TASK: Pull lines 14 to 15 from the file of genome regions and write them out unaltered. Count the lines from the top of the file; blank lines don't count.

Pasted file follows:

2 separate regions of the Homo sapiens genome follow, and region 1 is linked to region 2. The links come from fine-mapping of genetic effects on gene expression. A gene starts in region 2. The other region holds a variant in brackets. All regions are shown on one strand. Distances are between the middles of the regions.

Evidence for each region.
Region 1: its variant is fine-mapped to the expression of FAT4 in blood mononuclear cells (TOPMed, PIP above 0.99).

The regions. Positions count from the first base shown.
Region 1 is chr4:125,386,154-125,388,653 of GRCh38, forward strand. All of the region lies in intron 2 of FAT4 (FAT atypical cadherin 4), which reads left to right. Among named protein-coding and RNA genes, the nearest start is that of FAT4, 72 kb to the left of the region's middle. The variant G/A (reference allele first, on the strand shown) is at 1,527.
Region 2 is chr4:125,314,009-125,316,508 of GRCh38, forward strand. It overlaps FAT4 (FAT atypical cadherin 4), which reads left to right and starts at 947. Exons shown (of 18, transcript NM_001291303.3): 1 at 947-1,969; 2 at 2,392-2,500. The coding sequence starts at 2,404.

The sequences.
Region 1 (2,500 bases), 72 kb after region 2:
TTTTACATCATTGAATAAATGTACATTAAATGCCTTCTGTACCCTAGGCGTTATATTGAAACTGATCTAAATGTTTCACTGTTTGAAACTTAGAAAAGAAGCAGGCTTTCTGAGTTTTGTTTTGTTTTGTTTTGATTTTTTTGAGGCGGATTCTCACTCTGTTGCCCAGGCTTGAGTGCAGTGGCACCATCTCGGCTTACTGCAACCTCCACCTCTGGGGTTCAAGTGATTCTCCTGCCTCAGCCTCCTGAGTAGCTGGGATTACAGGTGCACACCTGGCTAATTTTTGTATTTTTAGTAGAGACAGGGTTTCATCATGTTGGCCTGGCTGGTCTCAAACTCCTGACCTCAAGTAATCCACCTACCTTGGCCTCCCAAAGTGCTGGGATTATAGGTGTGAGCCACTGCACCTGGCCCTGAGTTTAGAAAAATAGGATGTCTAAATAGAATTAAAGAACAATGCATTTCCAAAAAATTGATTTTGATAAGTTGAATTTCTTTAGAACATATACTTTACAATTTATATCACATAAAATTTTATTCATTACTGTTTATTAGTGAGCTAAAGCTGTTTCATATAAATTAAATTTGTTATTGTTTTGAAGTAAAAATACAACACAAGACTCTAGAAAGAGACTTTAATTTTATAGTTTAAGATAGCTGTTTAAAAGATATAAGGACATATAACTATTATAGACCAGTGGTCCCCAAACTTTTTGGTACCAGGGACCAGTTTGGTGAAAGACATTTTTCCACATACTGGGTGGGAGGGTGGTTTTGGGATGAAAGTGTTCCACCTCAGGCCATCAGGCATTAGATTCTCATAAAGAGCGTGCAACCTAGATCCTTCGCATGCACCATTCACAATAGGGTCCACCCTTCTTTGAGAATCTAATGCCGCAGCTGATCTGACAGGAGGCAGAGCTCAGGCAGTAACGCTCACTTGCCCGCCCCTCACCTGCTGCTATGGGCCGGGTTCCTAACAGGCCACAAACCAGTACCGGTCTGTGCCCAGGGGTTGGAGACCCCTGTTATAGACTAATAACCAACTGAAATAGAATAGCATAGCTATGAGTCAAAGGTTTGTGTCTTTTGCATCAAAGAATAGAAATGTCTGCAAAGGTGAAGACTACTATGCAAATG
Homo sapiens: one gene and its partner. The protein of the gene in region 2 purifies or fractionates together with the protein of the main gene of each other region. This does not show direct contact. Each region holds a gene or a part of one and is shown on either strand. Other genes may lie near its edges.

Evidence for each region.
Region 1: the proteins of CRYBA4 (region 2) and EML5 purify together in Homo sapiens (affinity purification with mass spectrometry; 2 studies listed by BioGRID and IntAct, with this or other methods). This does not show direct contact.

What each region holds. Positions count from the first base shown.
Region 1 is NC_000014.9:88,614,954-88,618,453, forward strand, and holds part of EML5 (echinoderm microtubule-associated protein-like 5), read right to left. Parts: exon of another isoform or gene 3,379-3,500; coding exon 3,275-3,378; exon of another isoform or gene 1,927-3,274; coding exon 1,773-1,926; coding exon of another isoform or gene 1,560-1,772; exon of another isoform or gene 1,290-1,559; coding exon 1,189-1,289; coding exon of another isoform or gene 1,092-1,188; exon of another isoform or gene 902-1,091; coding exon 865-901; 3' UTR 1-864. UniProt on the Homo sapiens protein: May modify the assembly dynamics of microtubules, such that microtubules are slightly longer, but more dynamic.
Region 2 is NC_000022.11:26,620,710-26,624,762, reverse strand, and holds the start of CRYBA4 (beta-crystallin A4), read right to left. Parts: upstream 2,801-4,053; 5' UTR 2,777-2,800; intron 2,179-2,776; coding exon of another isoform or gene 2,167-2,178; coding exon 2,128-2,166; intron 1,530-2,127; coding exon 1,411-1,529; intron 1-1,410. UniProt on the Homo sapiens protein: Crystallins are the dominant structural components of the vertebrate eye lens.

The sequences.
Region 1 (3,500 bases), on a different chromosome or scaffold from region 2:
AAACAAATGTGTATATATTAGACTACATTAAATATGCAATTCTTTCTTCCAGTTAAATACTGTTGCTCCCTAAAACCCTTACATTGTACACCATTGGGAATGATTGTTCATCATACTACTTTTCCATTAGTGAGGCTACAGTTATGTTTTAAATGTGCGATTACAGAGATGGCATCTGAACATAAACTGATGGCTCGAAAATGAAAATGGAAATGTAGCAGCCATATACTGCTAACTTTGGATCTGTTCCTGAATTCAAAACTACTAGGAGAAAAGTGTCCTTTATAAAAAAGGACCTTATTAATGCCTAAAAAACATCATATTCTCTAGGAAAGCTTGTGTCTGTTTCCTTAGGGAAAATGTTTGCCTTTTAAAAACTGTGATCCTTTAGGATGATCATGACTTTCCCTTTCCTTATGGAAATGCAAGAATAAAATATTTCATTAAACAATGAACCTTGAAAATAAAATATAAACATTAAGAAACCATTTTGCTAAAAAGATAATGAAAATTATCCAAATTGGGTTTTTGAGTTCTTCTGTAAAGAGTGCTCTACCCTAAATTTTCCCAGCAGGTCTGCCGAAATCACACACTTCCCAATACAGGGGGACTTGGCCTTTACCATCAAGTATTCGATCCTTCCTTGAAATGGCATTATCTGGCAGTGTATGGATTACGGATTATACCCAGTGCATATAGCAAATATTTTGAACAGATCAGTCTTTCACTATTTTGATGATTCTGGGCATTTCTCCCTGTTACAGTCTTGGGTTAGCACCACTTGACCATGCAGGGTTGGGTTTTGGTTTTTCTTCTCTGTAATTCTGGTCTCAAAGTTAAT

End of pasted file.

Region 1 is NC_000014.9:88,614,954-88,618,453, forward strand, and holds part of EML5 (echinoderm microtubule-associated protein-like 5), read right to left. Parts: exon of another isoform or gene 3,379-3,500; coding exon 3,275-3,378; exon of another isoform or gene 1,927-3,274; coding exon 1,773-1,926; coding exon of another isoform or gene 1,560-1,772; exon of another isoform or gene 1,290-1,559; coding exon 1,189-1,289; coding exon of another isoform or gene 1,092-1,188; exon of another isoform or gene 902-1,091; coding exon 865-901; 3' UTR 1-864. UniProt on the Homo sapiens protein: May modify the assembly dynamics of microtubules, such that microtubules are slightly longer, but more dynamic.
Region 2 is NC_000022.11:26,620,710-26,624,762, reverse strand, and holds the start of CRYBA4 (beta-crystallin A4), read right to left. Parts: upstream 2,801-4,053; 5' UTR 2,777-2,800; intron 2,179-2,776; coding exon of another isoform or gene 2,167-2,178; coding exon 2,128-2,166; intron 1,530-2,127; coding exon 1,411-1,529; intron 1-1,410. UniProt on the Homo sapiens protein: Crystallins are the dominant structural components of the vertebrate eye lens.